The crisis of meaningfulness in marketing

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We were all internally struggling with how to maintain a balance between being good marketers and being good citizens, write the co-authors of "Good is the New Cool."

As marketers, we are living in one of the most profoundly revolutionary times for our discipline. Marketing-savvy millennials and Gen Z consumers know all the tricks of the trade and see right through all of the carefully cultivated facades brands create through advertising—and that's if they see the advertising in the first place, given the rise of cord-cutting and ad-blocking. But in addition to the massive generational and technological shifts, there is a fundamental spiritual shift happening within the marketing community—a crises of meaningfulness.

Although businesses have made many meaningful contributions to the betterment of our world, it is also well documented that corporations have been responsible for all sorts of crimes against humanity, ranging from massive environmental damage and pollution to predatory mortgages to sweatshop labor. While marketing has also been responsible for building brands and driving businesses that give millions of people jobs, many campaigns created by marketers have actually harmed humanity. Joe Camel and the Marlboro Man inspired generations of young people to start smoking, while Photoshopped imagery that created unrealistic and unattainable appearance goals caused body-image issues for generations of young girls. Marketers have helped to create a culture of materialistic excess that has led to the cancer of overconsumption. And even today marketers are all too often guilty of "greenwashing" or "brandwashing"—marketing their brands and corporations as paragons of virtue while ignoring insidious practices and reprehensible behavior behind the scenes.

That is why it's no surprise that according to Morten Albaek, CEO of Voluntas Investment and former CMO of the Danish company Vestas, "The fact of the matter is that consumers don't trust marketing. Advertisers regularly poll as the least trustworthy professionals, scraping the bottom alongside politicians and civil servants. Can we as individuals accept that these odds are no longer tenable, that we have a moral responsibility to redress such inequities in the modern marketplace?"               

We have reached a tipping point where the majority of the world hates what we do. In survey after survey, marketing is listed as one of the least valuable professions to humanity. A 2012 survey carried out by Adobe showed that 68% of people found advertising to be "annoying and distracting," with 53% reporting "most marketing is a bunch of bullshit."

That same survey listed advertising/marketing as being amongst the bottom four most valuable professions to humanity (the top four being teacher, scientist, engineer and social worker). What was most surprising was that the survey included people in the advertising/marketing profession—who were more than twice as likely as the average person to rank their profession as useless! It signals a deep "crisis of meaningfulness" in what we do for a living.

The desire to find more meaning in what we did for a living was the catalyst for us to start writing our book "Good is the New Cool: Market Like You Give a Damn." And we realized we were not alone: in private conversations with our peers, many told us they were feeling professionally unfulfilled. As dreamers and doers who give brands voices, personalities and power, they were rewarded well to use their talents to optimize pro-ts, but they were increasingly inspired to optimize people's lives. We were all internally struggling with how to maintain a balance between being good marketers and being good citizens.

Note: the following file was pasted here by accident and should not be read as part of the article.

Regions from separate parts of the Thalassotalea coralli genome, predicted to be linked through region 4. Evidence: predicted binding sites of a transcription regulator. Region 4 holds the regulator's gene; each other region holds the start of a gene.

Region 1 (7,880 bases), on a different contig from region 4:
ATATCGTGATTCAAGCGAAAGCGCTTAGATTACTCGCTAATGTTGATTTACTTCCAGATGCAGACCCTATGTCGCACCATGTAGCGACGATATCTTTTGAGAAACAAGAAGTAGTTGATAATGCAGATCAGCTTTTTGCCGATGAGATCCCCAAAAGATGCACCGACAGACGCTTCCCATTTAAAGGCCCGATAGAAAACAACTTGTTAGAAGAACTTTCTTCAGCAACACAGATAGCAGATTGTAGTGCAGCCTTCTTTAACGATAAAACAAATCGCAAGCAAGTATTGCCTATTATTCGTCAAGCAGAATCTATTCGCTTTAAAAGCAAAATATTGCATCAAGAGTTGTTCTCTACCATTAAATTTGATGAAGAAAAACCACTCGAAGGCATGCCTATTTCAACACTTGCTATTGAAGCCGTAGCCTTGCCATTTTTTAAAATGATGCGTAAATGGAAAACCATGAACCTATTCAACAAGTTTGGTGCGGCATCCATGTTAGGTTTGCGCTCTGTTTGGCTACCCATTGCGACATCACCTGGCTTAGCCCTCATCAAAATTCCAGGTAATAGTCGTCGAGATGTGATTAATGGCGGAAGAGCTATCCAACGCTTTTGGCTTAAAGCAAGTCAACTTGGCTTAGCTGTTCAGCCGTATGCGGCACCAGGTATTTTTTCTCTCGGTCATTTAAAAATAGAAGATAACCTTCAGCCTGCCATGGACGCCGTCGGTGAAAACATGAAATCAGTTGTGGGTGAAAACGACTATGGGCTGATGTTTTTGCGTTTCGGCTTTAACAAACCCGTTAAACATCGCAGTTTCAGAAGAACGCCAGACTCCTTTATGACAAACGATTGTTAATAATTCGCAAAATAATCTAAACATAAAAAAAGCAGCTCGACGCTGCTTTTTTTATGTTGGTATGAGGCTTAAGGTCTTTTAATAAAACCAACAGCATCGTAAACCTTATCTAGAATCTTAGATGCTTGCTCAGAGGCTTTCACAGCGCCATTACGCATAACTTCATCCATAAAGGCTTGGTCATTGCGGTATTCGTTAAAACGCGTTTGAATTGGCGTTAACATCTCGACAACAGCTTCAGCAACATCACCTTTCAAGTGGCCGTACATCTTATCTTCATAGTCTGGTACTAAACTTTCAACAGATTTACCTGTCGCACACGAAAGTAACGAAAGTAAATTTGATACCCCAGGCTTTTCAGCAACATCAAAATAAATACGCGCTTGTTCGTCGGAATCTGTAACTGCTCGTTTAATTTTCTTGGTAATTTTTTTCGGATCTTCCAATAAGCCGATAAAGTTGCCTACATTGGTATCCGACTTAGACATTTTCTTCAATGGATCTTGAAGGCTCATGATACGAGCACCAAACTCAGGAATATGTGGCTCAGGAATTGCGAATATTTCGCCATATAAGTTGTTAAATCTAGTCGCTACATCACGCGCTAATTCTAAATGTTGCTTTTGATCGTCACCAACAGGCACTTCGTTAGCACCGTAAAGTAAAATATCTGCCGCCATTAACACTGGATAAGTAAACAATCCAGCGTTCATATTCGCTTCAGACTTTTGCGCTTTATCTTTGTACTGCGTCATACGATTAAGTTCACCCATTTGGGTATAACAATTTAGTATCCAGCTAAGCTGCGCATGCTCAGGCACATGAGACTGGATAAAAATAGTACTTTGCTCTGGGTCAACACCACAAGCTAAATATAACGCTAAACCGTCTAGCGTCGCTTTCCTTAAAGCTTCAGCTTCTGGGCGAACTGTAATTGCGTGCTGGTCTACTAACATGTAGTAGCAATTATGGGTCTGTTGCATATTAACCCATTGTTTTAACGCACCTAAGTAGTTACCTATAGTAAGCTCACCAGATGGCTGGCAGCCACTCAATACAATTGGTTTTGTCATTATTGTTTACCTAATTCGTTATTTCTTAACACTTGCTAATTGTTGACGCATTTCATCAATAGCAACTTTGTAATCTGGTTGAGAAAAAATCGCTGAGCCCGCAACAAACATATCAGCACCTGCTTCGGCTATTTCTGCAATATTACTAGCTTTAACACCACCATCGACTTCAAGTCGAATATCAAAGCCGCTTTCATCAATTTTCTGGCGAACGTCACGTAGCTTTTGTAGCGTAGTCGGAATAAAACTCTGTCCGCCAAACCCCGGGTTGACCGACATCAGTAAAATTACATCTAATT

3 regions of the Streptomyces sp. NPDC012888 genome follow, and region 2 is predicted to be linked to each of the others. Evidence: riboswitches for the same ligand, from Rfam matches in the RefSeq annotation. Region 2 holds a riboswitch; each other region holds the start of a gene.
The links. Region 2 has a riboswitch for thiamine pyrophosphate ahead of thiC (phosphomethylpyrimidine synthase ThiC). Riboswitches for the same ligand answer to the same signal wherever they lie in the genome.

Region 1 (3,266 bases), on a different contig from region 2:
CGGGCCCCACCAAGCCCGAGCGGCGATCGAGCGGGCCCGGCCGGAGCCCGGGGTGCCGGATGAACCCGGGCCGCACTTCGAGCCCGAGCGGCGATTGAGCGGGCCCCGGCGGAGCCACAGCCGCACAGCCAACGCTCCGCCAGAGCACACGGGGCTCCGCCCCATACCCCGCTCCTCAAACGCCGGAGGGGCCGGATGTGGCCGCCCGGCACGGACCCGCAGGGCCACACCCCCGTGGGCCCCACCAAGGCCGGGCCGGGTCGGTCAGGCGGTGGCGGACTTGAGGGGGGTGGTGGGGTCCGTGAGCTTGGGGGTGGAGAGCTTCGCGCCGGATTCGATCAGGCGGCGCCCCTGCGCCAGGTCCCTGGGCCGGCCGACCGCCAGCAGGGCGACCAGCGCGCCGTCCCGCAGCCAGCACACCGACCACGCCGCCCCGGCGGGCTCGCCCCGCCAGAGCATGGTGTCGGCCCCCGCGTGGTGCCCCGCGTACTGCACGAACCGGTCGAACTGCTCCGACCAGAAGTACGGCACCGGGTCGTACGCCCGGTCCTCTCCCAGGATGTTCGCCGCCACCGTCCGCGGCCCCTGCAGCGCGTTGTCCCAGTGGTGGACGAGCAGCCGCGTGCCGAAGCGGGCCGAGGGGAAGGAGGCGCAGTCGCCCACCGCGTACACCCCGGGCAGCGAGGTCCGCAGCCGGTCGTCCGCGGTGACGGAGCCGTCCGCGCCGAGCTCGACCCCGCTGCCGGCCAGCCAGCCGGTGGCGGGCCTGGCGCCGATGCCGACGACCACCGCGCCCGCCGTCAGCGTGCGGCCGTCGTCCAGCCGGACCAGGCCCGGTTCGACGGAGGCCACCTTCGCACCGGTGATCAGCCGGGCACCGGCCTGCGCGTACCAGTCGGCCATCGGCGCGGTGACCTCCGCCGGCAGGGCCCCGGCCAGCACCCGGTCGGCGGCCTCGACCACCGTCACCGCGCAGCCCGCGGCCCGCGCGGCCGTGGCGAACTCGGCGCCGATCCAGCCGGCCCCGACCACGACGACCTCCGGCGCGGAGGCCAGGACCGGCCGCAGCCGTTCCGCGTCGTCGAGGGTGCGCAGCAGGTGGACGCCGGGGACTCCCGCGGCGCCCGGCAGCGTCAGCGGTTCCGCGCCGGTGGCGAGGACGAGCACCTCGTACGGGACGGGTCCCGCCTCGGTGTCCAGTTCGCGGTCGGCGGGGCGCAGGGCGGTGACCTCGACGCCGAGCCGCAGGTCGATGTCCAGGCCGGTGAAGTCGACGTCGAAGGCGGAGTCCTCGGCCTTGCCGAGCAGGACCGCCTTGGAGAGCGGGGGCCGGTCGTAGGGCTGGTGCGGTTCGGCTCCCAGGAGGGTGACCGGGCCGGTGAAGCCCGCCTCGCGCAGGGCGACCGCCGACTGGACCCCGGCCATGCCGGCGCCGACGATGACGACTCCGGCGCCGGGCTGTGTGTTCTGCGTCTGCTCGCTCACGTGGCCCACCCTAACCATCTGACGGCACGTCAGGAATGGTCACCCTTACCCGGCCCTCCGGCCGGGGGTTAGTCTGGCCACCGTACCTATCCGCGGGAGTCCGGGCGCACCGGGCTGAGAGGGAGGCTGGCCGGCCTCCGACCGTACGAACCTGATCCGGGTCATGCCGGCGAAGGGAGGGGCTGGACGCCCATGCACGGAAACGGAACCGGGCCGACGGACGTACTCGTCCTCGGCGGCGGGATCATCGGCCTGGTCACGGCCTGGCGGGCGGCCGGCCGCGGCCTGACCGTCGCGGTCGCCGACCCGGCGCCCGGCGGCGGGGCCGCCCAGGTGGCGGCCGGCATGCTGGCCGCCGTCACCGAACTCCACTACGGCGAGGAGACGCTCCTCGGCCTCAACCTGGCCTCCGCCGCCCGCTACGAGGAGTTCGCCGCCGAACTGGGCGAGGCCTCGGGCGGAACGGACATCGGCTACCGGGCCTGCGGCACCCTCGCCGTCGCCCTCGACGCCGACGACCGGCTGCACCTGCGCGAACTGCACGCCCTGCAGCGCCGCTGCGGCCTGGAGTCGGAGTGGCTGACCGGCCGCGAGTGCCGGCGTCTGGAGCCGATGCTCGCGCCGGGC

Formerly a partner and chief creative officer at Crispin Porter + Bogusky, Jeff Benjamin is one of the most respected creatives in the advertising business. He had an epiphany one day he told us about: "I was watching the movie 'Deep Impact,' about an asteroid hitting the Earth. In the movie, they create a shelter inside a mountain to safeguard the best of humanity—doctors, engineers, scientists. I was watching the movie, and it hit me ... what I do for a living wouldn't help me make it into the mountain." That's a great way to frame this problem: How do we do work that helps us make it into the mountain? 

In the next 20 years, the human population will swell from 7 billion to 8 billion people: the fastest population growth in the history of the planet. With this growth comes a choice: Do we continue to think in a "transactional" manner about the way our societies operate, continuing to do business as usual and ignoring the larger issues of inequality, discrimination, the environment, and other existential problems? Or do we choose to think in a "transformational" manner, finding new models and solutions to help ensure a fair and prosperous future for all?

To us, the answer couldn't be clearer; as marketers, we need to find new ways of working together that rejects the outdated models of the past. We need to find new ways to utilize our unique talents in ways that haven't been possible until now because of the generational, technological, and spiritual awakenings that are affecting us on a profound level. We feel like we are only at the beginning of a better paradigm, one where courage replaces conformity, empathy replaces apathy, and hope replaces cynicism. And in doing so, perhaps finally we can find that meaningfulness in our work that it seems we all so deeply desire.

—Afdhel Aziz, director of Absolut Labs, and Bobby Jones, CMO of Peace First, are the co-authors of "Good is the New Cool: Market Like You Give a Damn."

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